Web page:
If anyone was curious, no, many of the folks who protested BlizzCon live and in the flesh were not swayed by Blizzard President J. Allen Brack’s live apology. According to a report from VG247, there are many who still feel that Blizzard’s words were hollow.
While those from the group of protesters seemed to be heartened that the overall digital and physical outcry forced Blizzard’s hand, many are still angry at the company for continuing to stand behind its new punishments for Blitzchung and the Taiwanese casters in an attempt to mollify both American players and Chinese corporate interests.
“I don’t feel like it’s ‘I’m sorry we messed up’, it’s ‘oh crap, people are upset that we’re greedy and now we have to backpedal’. They’re doing the best they can to mitigate the damage,” explained one protester.
“You could say they apologised, but I would debate the legitimacy of that apology,” said another. “I think if we had remained silent, Blitzchung would still be banned, you’d still see them actively allowing the free market to be manipulated by governments.”
It’s that continued pressure to ensure people don’t talk out of turn for fear of upsetting China that helps Brack’s apology fall upon deaf ears, particularly in light of moves like the Overwatch coach forced to delete a tweet that spoke in favor of Hong Kong, the banning of a US Hearthstone collegiate team well after they quit in disgust, and the decision to cut off Hearthstone cameras and post-match interviews.
Dayton Young, director of the organization Fight for the Future that helped to coordinate the BlizzCon protest, echoes many of these feelings, particularly after reading Brack’s post-apology interview.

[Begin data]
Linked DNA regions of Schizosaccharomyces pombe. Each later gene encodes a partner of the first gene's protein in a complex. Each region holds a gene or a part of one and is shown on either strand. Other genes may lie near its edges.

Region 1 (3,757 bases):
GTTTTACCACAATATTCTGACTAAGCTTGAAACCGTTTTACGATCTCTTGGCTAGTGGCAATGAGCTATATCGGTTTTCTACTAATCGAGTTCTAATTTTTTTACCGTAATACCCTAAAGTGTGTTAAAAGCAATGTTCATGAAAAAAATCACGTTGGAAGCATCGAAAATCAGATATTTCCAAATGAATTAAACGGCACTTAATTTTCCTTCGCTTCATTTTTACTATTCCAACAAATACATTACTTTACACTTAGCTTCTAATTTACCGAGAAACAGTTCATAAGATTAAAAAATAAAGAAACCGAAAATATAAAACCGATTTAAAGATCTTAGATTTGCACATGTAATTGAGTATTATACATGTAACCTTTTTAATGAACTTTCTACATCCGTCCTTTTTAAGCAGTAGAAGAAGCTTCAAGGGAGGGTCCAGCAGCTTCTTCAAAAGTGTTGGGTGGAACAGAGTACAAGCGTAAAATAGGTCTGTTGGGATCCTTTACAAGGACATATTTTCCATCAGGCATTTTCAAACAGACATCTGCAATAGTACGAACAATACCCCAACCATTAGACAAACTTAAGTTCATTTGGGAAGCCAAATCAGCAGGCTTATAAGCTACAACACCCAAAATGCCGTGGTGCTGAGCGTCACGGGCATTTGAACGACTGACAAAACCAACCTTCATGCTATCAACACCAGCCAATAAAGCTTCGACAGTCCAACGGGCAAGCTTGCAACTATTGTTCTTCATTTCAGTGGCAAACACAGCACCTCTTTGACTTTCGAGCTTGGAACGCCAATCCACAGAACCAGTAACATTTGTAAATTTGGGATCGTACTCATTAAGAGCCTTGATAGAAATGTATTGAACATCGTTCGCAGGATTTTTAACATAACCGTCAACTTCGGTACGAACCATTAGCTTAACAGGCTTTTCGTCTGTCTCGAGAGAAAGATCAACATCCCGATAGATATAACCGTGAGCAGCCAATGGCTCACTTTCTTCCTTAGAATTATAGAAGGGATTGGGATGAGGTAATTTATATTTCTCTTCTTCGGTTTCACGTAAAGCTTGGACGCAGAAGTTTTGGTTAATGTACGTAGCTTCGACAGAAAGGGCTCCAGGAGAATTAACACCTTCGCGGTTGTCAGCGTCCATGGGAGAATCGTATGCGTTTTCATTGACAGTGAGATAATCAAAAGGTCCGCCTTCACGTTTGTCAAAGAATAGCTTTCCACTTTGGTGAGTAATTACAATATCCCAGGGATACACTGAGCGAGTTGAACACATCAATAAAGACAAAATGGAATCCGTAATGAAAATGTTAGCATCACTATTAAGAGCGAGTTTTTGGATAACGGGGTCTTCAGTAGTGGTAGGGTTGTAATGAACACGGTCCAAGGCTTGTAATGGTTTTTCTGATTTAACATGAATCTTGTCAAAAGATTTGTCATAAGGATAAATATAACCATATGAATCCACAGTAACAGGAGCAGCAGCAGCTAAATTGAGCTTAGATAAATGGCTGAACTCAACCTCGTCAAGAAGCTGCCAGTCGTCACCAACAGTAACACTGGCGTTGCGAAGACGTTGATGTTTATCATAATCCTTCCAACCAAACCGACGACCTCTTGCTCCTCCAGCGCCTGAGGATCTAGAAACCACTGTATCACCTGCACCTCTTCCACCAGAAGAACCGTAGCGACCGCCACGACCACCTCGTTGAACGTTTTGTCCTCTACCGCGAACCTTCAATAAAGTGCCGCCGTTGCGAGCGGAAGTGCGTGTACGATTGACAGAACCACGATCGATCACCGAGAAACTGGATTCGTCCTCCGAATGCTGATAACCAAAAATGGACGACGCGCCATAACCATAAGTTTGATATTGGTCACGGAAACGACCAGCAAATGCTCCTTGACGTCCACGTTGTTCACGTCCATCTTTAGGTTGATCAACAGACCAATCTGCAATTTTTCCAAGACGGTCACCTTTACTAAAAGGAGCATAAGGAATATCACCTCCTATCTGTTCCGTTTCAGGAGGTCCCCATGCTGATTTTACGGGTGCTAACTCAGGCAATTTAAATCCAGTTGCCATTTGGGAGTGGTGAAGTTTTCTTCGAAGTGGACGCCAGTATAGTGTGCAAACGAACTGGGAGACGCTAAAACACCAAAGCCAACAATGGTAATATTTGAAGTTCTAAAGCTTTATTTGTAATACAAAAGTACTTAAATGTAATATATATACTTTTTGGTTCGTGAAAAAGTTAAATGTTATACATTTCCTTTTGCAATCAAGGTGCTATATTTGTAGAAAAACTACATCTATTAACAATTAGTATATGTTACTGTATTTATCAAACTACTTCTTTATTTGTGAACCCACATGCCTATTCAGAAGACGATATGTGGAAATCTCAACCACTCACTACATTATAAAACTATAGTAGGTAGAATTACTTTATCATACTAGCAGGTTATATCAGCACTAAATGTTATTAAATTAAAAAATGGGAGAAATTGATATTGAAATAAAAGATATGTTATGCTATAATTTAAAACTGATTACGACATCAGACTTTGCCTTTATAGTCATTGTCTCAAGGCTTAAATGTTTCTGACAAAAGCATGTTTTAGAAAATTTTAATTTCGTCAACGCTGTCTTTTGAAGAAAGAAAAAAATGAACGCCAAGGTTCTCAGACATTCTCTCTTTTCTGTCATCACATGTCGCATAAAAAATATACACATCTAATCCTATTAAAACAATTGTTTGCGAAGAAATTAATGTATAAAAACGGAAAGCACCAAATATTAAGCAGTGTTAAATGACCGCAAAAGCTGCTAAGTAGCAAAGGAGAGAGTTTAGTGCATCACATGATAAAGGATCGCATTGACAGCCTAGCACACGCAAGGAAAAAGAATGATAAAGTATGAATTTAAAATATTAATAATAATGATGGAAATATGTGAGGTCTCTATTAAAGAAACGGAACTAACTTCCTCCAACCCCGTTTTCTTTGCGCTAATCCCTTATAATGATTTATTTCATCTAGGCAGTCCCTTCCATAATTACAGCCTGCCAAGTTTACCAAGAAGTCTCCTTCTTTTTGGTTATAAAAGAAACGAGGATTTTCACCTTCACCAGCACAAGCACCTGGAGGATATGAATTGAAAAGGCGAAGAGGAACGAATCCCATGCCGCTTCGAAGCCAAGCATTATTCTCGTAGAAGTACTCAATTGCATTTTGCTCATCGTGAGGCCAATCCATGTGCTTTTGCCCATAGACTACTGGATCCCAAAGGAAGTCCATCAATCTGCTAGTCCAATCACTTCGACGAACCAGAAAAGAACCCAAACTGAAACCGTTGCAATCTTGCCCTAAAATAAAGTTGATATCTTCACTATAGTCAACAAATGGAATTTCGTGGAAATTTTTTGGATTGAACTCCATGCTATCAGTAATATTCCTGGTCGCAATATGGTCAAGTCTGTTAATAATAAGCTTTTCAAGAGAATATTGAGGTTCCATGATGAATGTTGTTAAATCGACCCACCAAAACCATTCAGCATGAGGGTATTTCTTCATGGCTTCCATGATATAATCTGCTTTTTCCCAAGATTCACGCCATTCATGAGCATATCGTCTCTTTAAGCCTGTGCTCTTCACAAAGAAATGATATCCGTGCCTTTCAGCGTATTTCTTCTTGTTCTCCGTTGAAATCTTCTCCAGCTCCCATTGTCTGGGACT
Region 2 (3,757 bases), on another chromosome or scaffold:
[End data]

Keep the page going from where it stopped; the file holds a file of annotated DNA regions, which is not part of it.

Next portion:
“Blizzard has shown no hesitation to ban, fine, and censor members of the gaming community in Hong Kong, America, and Canada for what Blizzard deems to be ‘political’ speech. Blizzard President J. Allen Brack wants us all to believe that the global games developer with $7.5 billion in annual revenue is somehow powerless to stop its corporate partner NetEase from making an extremely political statement pledging to ‘defend the pride’ of China.
“J. Allen Brack is a liar and a bully.”
Meanwhile, members of several industry associations including the ESA and UKIE have drafted a set of unified esports “principles” that stresses safety and well-being, fair play, and diversity and respect. The principles appear to be a means to create more global rules for managing esports events, particularly as it relates to game companies that run esports tournaments according to a statement made alongside the announcement:
“Our esports community includes the game publishers and intellectual property owners whose games are at the core of the esports ecosystem as well as the players, teams, and tournament organizers who bring this vibrant community to life.”
For more on this continuing matter, make sure to look through our complete coverage.